The River Homes at Beerline (see how many names you can squeeze out by recombining "River" "Park" "Homes" and "Beerline"?) line the Milwaukee River, and their terraces extend the River Walk ever closer to its ultimate destination of North Avenue. Sadly, they don't yet connect to the lengthier portions downtown, but hey, Rome wasn't built in a day.
The River Homes are the earliest buildings here, and their modern stylings set the tone for many of the developments that came later. The buildings play with massing and materials; rectangular blocks overlap and intersect, while panels of brick give way to EFIS and wood siding as the buildings rise higher. Transom windows line pseudo-towers that rise above the building's mass at the river.
Trostel Square stands on the site of a former tannery near the western end of Commerce Street. Like River Homes and Park Terrace, the buildings are emphatically modern, clad in a mix of metal panels and brick laid out in patterns that declare the cladding's independence from structure, and massing made of overlapping rectangular prisms emerging from one another.
The buildings dare to use color, mixing light greens and oranges with brushed metal panels and red brick. It's a slightly awkward combination, but it brings welcome relief to what would otherwise be a very monochrome street.
Amid all this unabashed modernism, the Commerce Bluff buildings are kind of a letdown.
Given a narrow site backed up against an insurmountable hill, a tall building was demanded. But the design here doesn't really celebrate that tallness. The gabled roofs seem to be taking a peck at historicism, but they just end up with blandness. A building that should be exciting simply because of its site and height instead is simply... dull.
When people comment about how the new condos are "ugly" or whatever other derogatory term they want to use, I always kind of assume they mean the Union Point building. Festooned with tacked-on balconies and saddled with ungainly facade proportions, the building looks like it suffered a head-on collision with a budget shortfall.
I will say this: it has a very impressive profile.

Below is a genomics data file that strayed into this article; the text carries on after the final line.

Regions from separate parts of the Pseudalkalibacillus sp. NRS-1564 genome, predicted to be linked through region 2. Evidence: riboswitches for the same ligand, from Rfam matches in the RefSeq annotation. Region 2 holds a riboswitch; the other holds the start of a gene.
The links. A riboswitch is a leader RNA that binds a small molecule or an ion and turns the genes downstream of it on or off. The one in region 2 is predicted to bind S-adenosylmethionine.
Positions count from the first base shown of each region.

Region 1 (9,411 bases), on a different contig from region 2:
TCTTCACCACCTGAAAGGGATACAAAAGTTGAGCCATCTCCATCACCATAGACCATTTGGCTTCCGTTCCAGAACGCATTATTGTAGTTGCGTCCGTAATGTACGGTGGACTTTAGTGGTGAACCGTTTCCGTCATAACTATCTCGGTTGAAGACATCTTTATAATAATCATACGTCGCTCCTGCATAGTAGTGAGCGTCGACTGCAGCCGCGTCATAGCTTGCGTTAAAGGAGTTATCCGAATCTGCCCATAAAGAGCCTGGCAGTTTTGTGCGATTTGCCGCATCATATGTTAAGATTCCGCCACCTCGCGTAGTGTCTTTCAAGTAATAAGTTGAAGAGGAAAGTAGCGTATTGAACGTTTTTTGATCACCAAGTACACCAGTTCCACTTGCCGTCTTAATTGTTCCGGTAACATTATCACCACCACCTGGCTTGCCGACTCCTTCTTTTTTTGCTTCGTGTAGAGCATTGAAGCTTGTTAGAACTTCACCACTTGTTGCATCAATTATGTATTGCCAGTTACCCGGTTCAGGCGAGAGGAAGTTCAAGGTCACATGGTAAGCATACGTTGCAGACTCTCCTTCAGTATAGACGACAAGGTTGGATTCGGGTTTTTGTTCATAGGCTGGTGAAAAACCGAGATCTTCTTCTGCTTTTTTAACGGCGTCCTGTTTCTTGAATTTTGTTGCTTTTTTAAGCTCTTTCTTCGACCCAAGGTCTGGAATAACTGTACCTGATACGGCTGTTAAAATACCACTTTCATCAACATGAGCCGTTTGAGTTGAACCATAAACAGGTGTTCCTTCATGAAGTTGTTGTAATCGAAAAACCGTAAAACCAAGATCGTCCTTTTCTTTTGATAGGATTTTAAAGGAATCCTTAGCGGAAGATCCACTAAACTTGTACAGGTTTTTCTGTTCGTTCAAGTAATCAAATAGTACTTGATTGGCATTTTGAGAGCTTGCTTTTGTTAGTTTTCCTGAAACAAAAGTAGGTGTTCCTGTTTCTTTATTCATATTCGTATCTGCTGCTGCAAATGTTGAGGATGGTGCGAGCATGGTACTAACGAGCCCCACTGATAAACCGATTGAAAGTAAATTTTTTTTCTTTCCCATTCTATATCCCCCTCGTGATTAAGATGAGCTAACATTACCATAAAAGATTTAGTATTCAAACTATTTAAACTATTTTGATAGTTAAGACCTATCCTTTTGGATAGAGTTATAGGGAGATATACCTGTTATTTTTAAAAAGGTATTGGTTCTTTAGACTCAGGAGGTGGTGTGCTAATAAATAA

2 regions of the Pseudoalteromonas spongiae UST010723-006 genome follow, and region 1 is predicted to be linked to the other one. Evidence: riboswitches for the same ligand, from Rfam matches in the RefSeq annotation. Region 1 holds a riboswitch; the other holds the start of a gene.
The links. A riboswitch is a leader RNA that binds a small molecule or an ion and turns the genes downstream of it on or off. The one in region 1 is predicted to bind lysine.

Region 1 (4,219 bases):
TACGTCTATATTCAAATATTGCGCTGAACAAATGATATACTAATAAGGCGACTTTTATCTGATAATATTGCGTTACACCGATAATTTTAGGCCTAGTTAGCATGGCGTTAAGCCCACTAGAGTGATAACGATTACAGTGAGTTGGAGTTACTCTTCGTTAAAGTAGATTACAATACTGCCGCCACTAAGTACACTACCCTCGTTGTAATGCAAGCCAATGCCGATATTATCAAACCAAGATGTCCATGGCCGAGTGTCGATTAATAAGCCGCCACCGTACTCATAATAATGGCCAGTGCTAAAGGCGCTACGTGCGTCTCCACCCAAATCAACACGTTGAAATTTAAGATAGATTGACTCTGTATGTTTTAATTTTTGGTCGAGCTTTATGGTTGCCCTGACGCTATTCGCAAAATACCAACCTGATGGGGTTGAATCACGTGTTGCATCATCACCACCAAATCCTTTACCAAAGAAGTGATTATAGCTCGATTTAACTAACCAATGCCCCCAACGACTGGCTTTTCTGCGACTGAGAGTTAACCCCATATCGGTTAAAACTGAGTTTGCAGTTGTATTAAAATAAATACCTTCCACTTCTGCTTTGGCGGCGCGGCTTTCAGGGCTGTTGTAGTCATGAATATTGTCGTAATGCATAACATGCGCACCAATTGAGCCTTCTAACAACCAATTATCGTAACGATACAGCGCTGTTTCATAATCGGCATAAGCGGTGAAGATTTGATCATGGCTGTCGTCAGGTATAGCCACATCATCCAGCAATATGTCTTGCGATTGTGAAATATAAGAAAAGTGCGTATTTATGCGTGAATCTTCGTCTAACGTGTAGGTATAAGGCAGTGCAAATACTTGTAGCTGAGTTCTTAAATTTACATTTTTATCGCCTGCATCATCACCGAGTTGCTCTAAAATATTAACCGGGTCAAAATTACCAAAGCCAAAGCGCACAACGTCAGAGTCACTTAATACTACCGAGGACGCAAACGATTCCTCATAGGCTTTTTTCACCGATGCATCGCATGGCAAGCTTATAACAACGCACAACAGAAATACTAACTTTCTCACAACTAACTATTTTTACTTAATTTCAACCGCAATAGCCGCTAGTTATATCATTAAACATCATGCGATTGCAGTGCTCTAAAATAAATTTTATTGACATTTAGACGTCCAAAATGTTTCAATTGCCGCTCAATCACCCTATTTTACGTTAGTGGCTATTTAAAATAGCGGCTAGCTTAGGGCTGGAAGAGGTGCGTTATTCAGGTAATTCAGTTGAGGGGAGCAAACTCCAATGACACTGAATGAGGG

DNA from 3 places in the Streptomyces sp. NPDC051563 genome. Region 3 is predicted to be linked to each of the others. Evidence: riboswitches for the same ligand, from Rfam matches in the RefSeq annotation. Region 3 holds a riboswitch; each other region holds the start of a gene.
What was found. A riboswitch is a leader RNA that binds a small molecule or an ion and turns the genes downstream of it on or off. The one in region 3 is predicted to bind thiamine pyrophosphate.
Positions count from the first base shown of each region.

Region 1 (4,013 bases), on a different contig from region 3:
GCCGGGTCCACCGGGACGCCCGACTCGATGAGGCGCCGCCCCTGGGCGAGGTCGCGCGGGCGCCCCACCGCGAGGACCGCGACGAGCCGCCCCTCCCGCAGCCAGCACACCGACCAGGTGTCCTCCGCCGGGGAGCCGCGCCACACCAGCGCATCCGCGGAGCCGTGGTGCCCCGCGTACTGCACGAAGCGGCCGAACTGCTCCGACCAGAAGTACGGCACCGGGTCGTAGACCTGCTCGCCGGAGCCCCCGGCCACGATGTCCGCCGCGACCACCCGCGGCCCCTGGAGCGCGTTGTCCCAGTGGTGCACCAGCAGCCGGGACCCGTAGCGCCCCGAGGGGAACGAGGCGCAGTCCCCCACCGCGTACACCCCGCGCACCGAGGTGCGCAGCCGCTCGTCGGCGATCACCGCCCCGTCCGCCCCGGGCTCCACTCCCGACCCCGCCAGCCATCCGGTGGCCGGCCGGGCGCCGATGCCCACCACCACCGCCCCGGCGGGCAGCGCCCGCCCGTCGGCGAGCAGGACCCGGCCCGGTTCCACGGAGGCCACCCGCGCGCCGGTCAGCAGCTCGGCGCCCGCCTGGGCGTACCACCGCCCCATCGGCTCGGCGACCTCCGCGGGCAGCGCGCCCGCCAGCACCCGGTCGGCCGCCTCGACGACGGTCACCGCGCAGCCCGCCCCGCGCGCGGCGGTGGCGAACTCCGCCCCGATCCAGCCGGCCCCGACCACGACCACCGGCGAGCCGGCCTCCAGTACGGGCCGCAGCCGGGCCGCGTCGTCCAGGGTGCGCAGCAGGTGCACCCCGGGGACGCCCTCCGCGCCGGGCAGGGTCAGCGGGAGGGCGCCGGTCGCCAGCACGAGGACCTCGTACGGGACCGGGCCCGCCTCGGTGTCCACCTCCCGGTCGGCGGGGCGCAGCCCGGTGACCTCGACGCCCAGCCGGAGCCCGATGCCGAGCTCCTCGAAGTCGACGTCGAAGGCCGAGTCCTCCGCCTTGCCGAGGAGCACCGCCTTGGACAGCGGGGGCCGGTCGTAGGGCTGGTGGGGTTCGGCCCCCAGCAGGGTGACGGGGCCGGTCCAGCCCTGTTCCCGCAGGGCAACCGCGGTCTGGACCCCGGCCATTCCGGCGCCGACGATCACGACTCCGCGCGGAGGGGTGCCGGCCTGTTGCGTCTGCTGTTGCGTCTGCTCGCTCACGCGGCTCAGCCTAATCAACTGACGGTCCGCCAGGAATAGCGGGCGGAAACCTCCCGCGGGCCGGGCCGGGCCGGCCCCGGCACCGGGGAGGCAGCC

It also adapts to its awkwardly-shaped site, turning a massive block into a block with a twist.
But those balconies just kill the whole thing. They're non-integral to the building in a way that's hard to forgive in a brand-new building, nor do they hold much appeal individually. If they'd been integrated into continuous bands -- as was actually done for the second floor, and again at the sixth -- they'd animate the building, bring controlled pattern and light to its surface, and a sense that the designer remained in control.
South of Union Point sits River Court, another project that actually lives up to its name: all the units face a central courtyard, which opens up to the river.
Here the intended effect seems to be a big solid cube of gray brick, which has been selectively cut away in places to reveal windows and wood finish beneath. Every element of the building is either "carved" from the mass or seemingly clamped onto it. It's an interesting concept (you see it a lot in architecture school projects) and has been carried out seemingly without compromise. The resulting building is a little hard to love -- it's cool and withdrawn and not terribly exciting -- but it'd hard to dislike it, too, and who can argue with that big courtyard?
The RiverCrest condominiums are another modern batch. Like the Park Terrace buildings, they are built into a steep hillside along the river. Like the River Homes, they play with massing and materials, piling rectangles high to the sky.
Most unusual on these buildings is the creme-colored split-faced brick. While perhaps intended to be a callback to Milwaukee's famous Cream City brick, for me it evokes nothing so much as the creamy-white brick popular in suburban houses of the 1960s that were shooting for the Camelot-era elegance of the time. Reinforcing that image is the stained wood garage doors.
They also use the same carved-away trick as the River Court building, but to a lesser extent; side walls give way to recessed porches opening onto shared auto courts.
A rather plain bunch is the Riverbridge Condominiums, named for the adjacent Humboldt Avenue bridge over the river. Still, the bay window massing and integrated balconies are nice enough. The most dramatic views, however, come from the outside looking in, where one can see the riverside plaza supported on arching concrete cantilevers over the banks of the river. That terrace space is all semi-public, and perhaps one distant day it will be connected to the rest of the RiverWalk.
Drama is the order of the day here, as yet another building tucks itself into a steep hillside. The Highbridge condos were the first to go up in this area, and still raise eyebrows with their soaring masses perched precariously on the hillside. There's something fascinating about the bay windows, which read as bits of the building's interior life bursting outwards, unable to be contained.
The building's massing is complex, with different pieces overlapping and saying different things: "grand entry", "quietly domestic", "holy crap I'm flying!"
So steep is the site that the garage entrance is up top, from a dead-end street in the middle of the older neighborhood just north of Brady Street. At ground level, they're friendly enough, though the rest of the street isn't too inviting at present.
Highbridge suffered some rather infamous post-construction problems that led to a lot of lawsuits and misery.
So, yeah, I really like the Valley of the Condos. It's an exciting place, unabashedly new and modern, friendly and welcoming to bikes and pedestrians, with some of the best public space in the city.